Most of the discussion of smart beta so far has focused on the management of equity portfolios. At the recent Russell Institutional Summit, Keith Brakebill described how the concept is being extended to currency markets.
“Smart beta” is really factor exposure management…
I am in the camp that defines smart beta as factor exposure management. In other words, it’s about the conscious management of exposures that are less than asset classes, but more than individual securities, i.e. factor exposures such as capitalization or quality or momentum and so on.
The management of factor exposures is not really new, but it is a greatly expanded world thanks to advances in analytics and a broader set of investment instruments (ETFs, futures, other derivatives.) These mean that “factors” no longer just refers to capitalization and value and growth, but now includes hundreds of possibilities.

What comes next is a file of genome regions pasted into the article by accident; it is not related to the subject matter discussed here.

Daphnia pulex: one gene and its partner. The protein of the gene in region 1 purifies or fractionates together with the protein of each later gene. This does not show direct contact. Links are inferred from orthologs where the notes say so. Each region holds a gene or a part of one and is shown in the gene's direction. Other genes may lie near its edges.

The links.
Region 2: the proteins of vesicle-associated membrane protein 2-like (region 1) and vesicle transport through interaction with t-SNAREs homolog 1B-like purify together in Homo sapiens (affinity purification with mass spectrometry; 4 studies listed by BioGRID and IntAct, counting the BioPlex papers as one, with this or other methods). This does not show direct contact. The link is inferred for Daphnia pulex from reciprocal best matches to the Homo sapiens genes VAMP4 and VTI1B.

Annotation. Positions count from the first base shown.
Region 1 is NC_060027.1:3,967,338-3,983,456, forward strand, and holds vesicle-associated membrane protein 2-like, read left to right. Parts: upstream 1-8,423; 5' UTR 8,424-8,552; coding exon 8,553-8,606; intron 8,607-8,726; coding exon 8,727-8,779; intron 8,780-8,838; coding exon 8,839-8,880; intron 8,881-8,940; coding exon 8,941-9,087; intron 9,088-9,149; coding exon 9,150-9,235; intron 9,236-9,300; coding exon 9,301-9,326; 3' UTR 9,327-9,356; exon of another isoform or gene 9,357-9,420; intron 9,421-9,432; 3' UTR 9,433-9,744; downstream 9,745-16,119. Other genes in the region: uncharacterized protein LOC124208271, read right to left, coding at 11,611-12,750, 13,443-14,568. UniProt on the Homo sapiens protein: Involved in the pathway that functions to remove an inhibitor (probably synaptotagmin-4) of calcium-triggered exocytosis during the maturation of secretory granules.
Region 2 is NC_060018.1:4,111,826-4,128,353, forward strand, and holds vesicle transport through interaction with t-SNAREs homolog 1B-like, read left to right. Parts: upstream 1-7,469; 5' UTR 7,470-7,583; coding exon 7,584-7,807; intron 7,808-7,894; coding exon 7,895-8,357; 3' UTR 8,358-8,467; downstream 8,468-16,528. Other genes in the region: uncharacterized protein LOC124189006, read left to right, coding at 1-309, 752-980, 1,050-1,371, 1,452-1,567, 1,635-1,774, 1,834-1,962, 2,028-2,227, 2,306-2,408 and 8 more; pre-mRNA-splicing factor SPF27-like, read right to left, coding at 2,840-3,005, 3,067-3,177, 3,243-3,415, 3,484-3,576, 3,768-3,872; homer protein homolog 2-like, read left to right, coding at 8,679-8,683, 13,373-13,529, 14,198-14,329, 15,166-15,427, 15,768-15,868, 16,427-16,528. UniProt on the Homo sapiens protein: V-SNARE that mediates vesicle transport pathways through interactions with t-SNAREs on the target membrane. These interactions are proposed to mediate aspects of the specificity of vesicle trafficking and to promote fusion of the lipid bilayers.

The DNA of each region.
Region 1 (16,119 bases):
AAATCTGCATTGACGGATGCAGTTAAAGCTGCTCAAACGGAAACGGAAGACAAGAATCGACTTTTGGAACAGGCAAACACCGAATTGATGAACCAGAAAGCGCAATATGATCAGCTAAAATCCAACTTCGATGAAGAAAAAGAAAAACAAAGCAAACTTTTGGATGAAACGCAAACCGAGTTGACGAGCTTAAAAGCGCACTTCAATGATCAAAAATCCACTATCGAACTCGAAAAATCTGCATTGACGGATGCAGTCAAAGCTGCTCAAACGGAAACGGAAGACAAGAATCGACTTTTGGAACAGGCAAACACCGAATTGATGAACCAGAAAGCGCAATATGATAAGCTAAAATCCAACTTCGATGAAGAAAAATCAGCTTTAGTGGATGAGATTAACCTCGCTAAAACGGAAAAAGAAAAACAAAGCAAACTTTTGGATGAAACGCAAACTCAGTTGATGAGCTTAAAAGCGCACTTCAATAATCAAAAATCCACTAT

…and factor exposure management can be used in currencies, too
And the idea does not just apply to equities. In his presentation, Keith described three factor exposures that can be identified in currency markets. “Value” can be likened to the equity market’s value factor, and is based on the tendency of currencies to revert toward long-term purchasing power parity. “Trend” is very similar to equity’s momentum factor, and based on the tendency of currency movements to persist. And, finally, “carry” favors those currencies that offer higher interest rates, based on the tendency of those currencies to offer higher total returns.
The historical track record of each of these factors is good: annualized returns of 3.81%, 1.62% and 5.15% respectively for value, trend and carry from November 1999 through March 2015¹. There are good reasons to believe that each of those three factors is likely to continue to offer positive returns over time, although, as with any factor exposure, there are no sure things—and the attractiveness of each factor can vary significantly over time.
So the application of currency strategies in active portfolios requires skill and a sound process. As has often been observed: smart beta is only smart when it’s in the right hands. In short, as with all factor exposures, these are good tools, but success depends on the skill of the user.